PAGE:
Friday, June 12, 2009
Dear Websites, Please Follow These 10 Rules.
Dear websites! Here are some general rules I’d like you to follow. Please, just to make me happy. It’s not that hard!
- Open pop-unders. Pop-ups were those additional advice windows containing helpful information or contests allowing you to grab music players for free. Since a while, evil browser vendors hide them from my view. (Firefox does not want you to have a free iPhone.) However, clever programmers out there found a technology that still gets me the information I want when I want it: pop-unders that are triggered on click. Use them!
- Come on, bundle it with a little extra! You know those boring programs you can download that don’t exceed your expectations? They just do what you believed them to do. One word: boring. When I download an app, I want it to come with a bonus that shows customer’s king and all. Programs like Java, which by default comes spiced up with the really helpful and neat Yahoo Toolbar, are reasonable distribution patterns your app should follow too.
- Long click paths help us relax. Don’t let me get to your product or offering too fast – make it a multi-part route. Have you ever heard of mandalas? That’s the ancient art of sandpainting that helps us humans get into trance. Well, if you put your download or order form right on that first page where I’m looking for it, how do you think I’m going to reach the next spiritual level? It’s like producing a mandala using a laser color printer: fast, yeah. Trance, meditation, finding the meanings of life – no!
- Use smallish, protected images when we zoom in. We all hate to click on a thumbnail of a product, or a pic on some blog, only to discover there’s a really hi-res photo of that pic opening on us. Why? Because most of the time, that squelches our imagination and disillusions us. Instead, as a webmaster, ensure you’re opening a picture that’s basically the size of the thumbnail plus around 6 - 8 pixels. Extra tip: Put a fat watermark over the zoomed pic, and when we right-click it, show the message “Don’t steal this pic, ’cause if you do it will be gone and no one else can look at it.” (And sheesh, if by any chance you have a Creative Commons license on any of your content, get rid of it... that stuff is worse than communism.)
- Make that Captcha harder. When you solve a picture to submit a form, you’re expecting a riddle worth your attention. No patronizing please, we can handle it. Rule of thumb for captchas: If you can read it, it’s probably too easy. Websites in the last years made great progress in this area – follow their lead.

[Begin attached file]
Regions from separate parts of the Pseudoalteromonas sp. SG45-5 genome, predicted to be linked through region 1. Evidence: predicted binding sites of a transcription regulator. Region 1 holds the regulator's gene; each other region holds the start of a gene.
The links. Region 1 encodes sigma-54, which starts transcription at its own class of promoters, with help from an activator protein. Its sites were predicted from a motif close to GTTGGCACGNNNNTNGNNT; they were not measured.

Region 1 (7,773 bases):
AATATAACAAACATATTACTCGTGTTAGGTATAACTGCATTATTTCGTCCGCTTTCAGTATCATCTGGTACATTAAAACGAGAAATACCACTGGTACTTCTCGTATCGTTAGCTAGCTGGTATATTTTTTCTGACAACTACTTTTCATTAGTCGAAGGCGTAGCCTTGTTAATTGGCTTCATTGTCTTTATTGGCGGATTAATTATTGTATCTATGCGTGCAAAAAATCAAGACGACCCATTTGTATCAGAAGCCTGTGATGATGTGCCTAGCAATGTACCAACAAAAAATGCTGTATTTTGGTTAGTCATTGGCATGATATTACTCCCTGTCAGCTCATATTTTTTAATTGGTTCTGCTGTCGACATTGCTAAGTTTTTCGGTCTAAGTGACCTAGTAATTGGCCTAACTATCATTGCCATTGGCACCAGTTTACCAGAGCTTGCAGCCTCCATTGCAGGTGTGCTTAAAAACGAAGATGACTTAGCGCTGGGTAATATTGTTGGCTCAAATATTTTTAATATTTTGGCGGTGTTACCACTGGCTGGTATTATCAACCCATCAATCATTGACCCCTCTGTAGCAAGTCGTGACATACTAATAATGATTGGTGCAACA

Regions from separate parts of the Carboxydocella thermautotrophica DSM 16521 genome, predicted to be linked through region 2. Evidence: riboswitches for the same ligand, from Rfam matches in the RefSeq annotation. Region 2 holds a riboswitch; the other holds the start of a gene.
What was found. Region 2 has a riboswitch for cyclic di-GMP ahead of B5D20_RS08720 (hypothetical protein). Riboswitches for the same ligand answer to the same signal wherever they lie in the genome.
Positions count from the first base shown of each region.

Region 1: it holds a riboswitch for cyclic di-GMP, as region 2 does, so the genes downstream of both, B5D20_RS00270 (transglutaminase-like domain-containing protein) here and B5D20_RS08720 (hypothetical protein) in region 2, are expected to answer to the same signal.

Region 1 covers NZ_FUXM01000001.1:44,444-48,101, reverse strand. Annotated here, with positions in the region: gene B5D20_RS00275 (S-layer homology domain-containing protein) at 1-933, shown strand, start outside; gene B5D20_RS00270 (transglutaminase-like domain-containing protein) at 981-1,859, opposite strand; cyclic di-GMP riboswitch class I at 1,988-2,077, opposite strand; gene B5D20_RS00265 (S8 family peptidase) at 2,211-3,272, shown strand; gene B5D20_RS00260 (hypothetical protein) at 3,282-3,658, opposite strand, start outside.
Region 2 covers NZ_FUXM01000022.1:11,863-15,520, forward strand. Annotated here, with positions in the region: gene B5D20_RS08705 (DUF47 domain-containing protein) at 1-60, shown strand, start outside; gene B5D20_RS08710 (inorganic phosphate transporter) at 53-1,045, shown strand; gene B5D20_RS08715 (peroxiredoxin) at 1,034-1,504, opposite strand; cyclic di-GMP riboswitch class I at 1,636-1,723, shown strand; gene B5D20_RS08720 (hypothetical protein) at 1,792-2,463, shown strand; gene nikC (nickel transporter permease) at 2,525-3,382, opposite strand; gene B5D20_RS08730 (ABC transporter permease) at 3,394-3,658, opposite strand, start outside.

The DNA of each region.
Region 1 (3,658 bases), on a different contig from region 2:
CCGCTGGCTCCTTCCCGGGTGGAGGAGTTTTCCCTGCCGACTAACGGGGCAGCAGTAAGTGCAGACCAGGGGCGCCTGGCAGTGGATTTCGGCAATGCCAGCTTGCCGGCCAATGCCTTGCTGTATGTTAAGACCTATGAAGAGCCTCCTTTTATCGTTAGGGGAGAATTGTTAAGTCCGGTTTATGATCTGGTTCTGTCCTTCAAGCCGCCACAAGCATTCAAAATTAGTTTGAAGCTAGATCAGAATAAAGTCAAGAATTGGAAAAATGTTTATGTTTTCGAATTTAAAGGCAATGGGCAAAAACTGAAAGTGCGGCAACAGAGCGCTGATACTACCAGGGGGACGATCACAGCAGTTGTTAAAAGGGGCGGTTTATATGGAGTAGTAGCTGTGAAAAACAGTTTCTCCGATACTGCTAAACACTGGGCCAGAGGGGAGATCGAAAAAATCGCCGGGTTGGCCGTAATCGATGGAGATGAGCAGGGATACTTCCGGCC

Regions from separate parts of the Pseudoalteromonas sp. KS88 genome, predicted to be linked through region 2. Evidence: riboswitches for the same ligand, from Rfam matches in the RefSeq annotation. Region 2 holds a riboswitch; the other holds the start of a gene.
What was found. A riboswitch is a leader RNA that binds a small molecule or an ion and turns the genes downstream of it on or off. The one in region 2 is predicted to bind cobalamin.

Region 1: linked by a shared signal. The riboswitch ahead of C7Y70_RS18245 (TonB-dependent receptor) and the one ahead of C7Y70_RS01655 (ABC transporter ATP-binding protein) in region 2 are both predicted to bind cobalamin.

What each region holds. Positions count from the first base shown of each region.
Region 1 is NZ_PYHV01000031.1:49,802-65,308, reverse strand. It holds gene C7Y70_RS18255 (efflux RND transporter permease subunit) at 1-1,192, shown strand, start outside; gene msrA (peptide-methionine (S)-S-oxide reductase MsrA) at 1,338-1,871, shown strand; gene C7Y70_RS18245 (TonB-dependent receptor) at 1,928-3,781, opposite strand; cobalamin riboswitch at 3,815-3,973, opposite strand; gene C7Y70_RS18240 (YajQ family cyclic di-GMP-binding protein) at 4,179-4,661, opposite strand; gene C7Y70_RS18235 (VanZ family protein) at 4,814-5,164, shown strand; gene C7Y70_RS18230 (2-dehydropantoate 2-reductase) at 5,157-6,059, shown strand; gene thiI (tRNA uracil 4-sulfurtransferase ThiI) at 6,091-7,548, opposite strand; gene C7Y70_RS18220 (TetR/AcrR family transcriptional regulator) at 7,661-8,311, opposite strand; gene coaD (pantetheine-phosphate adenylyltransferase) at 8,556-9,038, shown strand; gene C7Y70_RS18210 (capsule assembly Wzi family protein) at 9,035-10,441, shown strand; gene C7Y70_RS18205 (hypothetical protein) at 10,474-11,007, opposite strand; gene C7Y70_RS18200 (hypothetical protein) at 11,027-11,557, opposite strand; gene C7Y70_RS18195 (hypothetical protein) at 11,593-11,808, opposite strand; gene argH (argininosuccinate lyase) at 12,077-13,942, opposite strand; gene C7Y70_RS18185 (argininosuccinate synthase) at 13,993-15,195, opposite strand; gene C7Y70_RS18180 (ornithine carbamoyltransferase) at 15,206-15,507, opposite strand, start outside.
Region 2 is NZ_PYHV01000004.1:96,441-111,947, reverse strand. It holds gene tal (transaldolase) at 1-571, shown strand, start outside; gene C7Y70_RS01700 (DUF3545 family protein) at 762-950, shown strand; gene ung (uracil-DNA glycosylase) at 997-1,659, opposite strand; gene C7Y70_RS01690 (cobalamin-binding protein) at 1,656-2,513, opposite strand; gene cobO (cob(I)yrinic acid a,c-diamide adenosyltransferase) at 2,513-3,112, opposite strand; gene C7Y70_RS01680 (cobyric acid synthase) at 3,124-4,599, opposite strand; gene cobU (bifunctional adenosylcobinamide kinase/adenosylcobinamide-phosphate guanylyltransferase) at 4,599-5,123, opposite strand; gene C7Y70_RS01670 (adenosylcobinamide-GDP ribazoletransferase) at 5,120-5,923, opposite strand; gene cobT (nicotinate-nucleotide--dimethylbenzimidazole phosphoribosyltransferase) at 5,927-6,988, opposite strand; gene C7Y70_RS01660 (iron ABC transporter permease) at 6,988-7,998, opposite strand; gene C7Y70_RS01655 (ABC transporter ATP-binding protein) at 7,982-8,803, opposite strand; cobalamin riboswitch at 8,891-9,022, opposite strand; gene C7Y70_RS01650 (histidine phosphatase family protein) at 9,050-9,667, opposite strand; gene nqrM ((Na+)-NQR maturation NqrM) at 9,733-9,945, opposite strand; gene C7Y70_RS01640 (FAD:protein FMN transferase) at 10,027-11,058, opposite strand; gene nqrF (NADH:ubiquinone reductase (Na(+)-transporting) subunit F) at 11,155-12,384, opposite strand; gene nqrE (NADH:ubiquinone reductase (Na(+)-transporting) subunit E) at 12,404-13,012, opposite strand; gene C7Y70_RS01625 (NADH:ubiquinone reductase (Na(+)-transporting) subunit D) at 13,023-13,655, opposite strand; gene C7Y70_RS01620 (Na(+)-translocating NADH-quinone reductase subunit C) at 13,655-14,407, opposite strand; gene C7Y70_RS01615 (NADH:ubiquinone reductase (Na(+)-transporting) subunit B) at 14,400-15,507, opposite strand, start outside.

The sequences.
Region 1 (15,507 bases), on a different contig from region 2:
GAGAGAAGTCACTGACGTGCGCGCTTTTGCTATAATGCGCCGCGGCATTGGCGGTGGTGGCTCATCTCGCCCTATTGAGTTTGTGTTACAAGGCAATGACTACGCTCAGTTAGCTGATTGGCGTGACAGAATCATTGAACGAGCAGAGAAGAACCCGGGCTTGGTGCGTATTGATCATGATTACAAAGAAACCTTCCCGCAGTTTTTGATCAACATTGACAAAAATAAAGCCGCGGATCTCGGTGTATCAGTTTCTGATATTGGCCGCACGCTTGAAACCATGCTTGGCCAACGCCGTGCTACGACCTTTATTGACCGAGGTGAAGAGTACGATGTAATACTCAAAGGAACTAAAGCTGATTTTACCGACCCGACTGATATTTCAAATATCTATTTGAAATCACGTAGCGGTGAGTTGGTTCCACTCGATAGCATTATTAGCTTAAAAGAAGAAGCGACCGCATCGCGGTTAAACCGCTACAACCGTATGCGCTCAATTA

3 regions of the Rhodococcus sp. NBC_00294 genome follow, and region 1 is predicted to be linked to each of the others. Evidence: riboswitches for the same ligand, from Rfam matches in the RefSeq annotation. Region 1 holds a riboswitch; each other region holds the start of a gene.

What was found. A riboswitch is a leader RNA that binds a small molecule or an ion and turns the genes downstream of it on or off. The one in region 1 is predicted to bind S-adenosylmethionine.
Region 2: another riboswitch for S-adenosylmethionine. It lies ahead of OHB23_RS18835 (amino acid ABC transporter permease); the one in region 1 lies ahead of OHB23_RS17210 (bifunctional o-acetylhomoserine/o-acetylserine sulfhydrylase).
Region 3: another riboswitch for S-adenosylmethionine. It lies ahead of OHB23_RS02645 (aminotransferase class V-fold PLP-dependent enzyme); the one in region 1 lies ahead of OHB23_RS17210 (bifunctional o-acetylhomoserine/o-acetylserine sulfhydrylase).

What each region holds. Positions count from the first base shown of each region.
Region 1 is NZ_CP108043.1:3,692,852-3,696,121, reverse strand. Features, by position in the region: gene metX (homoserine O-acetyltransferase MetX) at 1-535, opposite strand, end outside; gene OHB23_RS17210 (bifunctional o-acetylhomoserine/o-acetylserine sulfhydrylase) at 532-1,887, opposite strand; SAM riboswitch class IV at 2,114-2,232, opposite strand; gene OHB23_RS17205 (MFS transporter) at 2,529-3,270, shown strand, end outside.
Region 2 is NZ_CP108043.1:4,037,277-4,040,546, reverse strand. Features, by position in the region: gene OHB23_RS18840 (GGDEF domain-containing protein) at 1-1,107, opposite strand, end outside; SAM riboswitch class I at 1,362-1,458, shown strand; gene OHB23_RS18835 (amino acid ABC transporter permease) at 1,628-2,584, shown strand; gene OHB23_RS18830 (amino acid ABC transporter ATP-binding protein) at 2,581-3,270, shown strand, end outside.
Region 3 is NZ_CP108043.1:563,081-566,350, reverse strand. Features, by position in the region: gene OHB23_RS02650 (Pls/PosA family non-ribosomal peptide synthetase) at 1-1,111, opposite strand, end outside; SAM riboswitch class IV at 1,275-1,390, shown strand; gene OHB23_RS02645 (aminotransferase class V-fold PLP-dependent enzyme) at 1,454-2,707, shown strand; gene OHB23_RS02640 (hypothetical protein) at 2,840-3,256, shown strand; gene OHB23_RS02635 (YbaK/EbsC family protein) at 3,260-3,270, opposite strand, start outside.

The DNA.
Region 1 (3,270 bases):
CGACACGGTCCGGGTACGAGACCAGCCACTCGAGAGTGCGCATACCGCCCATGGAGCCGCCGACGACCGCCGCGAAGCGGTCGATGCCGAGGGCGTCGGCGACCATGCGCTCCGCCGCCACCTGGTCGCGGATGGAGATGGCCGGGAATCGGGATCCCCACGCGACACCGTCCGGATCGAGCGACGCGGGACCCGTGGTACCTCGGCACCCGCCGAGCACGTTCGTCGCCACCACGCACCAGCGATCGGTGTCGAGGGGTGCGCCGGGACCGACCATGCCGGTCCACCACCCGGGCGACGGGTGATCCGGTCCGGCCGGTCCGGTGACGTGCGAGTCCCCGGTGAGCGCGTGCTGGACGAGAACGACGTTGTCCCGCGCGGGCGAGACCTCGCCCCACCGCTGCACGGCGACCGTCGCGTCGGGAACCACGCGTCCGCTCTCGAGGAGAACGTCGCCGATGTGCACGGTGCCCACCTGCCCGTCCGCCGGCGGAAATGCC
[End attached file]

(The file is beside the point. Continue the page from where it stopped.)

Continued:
- Spread the article across several pages. Have you ever come across a news article or blog post that had all of its content on a lengthy, scroll-intensive, single web page? That sucks, for obvious reasons: the mouse scroll wheel hurts our fingers; the page takes longer to load; we only get exposed to one blinking banner. So, rule number 6: please put your article on around 5 - 7 pages, depending on length. You’ll probably wanna shoot for around 2 paragraphs per page. (Note the loading time between the individual pages should give people time to reflect on what they just read... around 10 - 15 seconds should be fine.)
- Inform me via email! When you have a website, please email me about it – even if I didn’t opt in to that. After all, how should I have opted in at your site? I didn’t even know it existed! As a general guideline, people are most interested in steel abs, buying cialis, replica design watches, and dubious business offers from other countries, so if your website is about any of those, bring it on.
- Use PDF files. HTML is a lousy format to transmit information. It does not properly fix the layout on the receiving end, allowing us to mess it up in all the wrong ways. Instead of freezing the browser for a bit it loads too quickly, ruining all excitement. It contains ugly brackets, like this one > and this one <. The PDF format solves all these problems, so please, use it wisely, i.e. wherever you can.
- Be the mystery guy. This one is for all the blogs out there who have their Contact and About info just a click away from every page: please. Stop it. No one cares about you, and by revealing who you are, you’ll spoil the mystery. Have you ever read a Sherlock Holmes book that would start by showing us who’s behind the killings? Have you ever watched a Columbo episode that starts by revealing who the murderer is?
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